- Treatment Type
- Daily Home Hemodialysis
- Marital Status
- Not at Home
- Work Status
- Not Working
- Poor Vision
Judy, 56, learned about home dialysis from online research she did while she had a kidney transplant. "Home Dialysis Central was one site I'd visit, because I liked reading about people on home treatment," explains Judy. A few years ago, Judy's research came full circle. She started at home herself, and couldn't be happier about it. "If I hadn't gone home, I probably wouldn't be alive," she asserts. "Home treatment has given me a sense of self-control and mastery of my life."
In the late 1980s, Judy led a busy life as a wife and mother of two, and worked full-time at a stressful job. "There were a lot of stressors in my life at that time. Then I lost my job," she relates. "I started having back and lower abdominal pain. I assumed it was a 'female' problem and went to my gynecologist. He couldn't find anything wrong, though no urine samples were ever taken."
Then Judy started to feel depressed and just didn't feel well. She went to a family doctor who prescribed antidepressants and ran tests. "The test results showed blood in my urine and I was told to come back in 6 months," recalls Judy.
In 1992, after 2 years of doctor visits and tests, Judy was sent to a nephrologist. "With his back turned to me, he said, 'How long have you known you have had kidney disease.' Of course I didn't know I had kidney disease! He said I'd be on dialysis within 3 years." (Judy had a biopsy done to look for the cause of her kidney disease. The results were unclear, though FSGS is suspected.)
In 1996, Judy started in-center hemodialysis (HD). "I couldn't do peritoneal dialysis (PD) because of abdominal surgeries. I didn't know about any other types of treatment back then," says Judy. She stayed on in-center HD for 19 months, until she got a kidney transplant.
Expanded donor transplant
At the time, transplant centers were trying out "expanded" donors. These were donors who don't fit the "ideal" donor profile due to older age or health. "My transplant center called with two kidneys from a 70-year-old woman who was a 6-antigen match—as good as it gets!" says Judy. "In the long-run, this transplant was a bad choice. The donor was older and died from a stroke. And, the kidneys had to be flown cross-country—all of these could lessen the function of the kidney."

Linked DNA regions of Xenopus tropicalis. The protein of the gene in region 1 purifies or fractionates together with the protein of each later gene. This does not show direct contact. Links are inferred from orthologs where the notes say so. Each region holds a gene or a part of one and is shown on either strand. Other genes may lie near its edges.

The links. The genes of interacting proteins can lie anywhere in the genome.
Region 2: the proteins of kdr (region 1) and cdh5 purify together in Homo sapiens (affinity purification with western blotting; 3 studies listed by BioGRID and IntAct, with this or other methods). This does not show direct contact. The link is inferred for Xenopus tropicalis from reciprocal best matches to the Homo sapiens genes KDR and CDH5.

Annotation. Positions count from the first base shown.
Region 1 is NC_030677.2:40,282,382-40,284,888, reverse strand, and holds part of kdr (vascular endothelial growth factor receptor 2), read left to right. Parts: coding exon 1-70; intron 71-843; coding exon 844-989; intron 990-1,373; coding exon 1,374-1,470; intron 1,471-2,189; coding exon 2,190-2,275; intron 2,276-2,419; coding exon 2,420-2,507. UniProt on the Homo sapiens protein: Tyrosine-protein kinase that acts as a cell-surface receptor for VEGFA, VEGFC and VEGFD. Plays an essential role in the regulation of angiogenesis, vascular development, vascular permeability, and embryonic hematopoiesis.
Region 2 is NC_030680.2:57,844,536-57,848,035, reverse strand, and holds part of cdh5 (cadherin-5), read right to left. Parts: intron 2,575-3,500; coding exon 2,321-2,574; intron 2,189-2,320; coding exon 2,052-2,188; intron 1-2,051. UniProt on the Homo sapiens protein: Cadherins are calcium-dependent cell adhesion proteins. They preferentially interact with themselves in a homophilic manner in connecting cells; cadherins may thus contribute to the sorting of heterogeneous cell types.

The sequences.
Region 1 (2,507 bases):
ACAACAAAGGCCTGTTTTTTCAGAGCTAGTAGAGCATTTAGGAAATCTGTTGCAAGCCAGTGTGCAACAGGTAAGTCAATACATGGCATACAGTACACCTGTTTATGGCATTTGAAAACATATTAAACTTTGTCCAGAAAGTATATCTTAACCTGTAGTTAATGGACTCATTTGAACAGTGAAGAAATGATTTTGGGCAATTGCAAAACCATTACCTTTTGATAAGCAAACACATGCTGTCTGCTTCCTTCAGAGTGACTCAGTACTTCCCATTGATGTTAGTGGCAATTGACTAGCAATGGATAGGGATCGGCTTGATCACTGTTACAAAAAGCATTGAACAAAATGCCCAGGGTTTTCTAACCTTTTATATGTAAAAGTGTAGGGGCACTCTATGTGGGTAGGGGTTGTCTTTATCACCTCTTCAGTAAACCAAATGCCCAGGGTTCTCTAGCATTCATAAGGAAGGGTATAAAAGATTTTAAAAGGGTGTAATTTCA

The kidneys worked right away, but Judy was greatly affected by the transplant medicines. "I was on a pretty high dose and they are nasty drugs," explains Judy. "It made life difficult. I had mood swings, weight gain... Because my immune system was suppressed, I had a lot of colds, infections, and some skin cancers. I was really at the mercy of the drugs." After more than 6 years, Judy's transplant failed.
Starting home HD
"This time, I knew I wanted to do home HD, and told my doctor. He agreed, but first I had to commit to some post-transplant adjustment time," recalls Judy. "It took a year to get everything in place mentally and physically. Then I started training with Baby K—a large, complex, and stressful machine."
Judy found the staff to be supportive of all her requests and needs. One nurse, Gina, was very helpful. "I told Gina about the Buttonhole technique! No one had heard of it but Gina researched it and started an arterial and venous Buttonhole," Judy relates. "If not for all these people I would not have a very good life and I have that because of them. DaVita has never said no to me about anything. Their philosophy is open to what the patient needs." In fact, while Judy was training on Baby K, the Regional Director of DaVita came to see how Judy was doing. "She asked me if there was anything she could do for me and I said, 'Yes, can you get me a NxStage machine?'"
Judy did start home dialysis with a NxStage System One, 5 days a week for 2.5 hours. "I work in a real estate office Monday through Thursday in the mornings—just enough to keep busy," says Judy. "When I get home, I do housework, get dinner ready, and get the machine ready. When my husband comes home I hook up to the machine and we eat dinner and watch TV or chat."
Benefits and challenges
Overall, Judy loves home HD, saying, "Home dialysis grants me more freedom than I ever had in-center. I can dialyze any time I want, more often, and I don't have to depend on the center to schedule me if I want to travel." Judy's health is better, too. "My lab values are really good and I don't even think about potassium or phosphorus. I feel better now than when I had a transplant!" she reports. "Because I have better, more frequent dialysis I feel I can live a healthier and longer life."
Home dialysis lets Judy and her husband, Ray, enjoy active lives, full of travel. She hopes to do extended treatments as soon as the FDA approves the machine for overnight use. "I think Ray sometimes feels a bit restricted. In the summer, he'd like to ride his motorcycle in the early evenings," shares Judy. "Nighttime treatments would give him more freedom. Ray is my rock and his kindness and devotion is extraordinary. I'm so grateful that he is on this journey with me."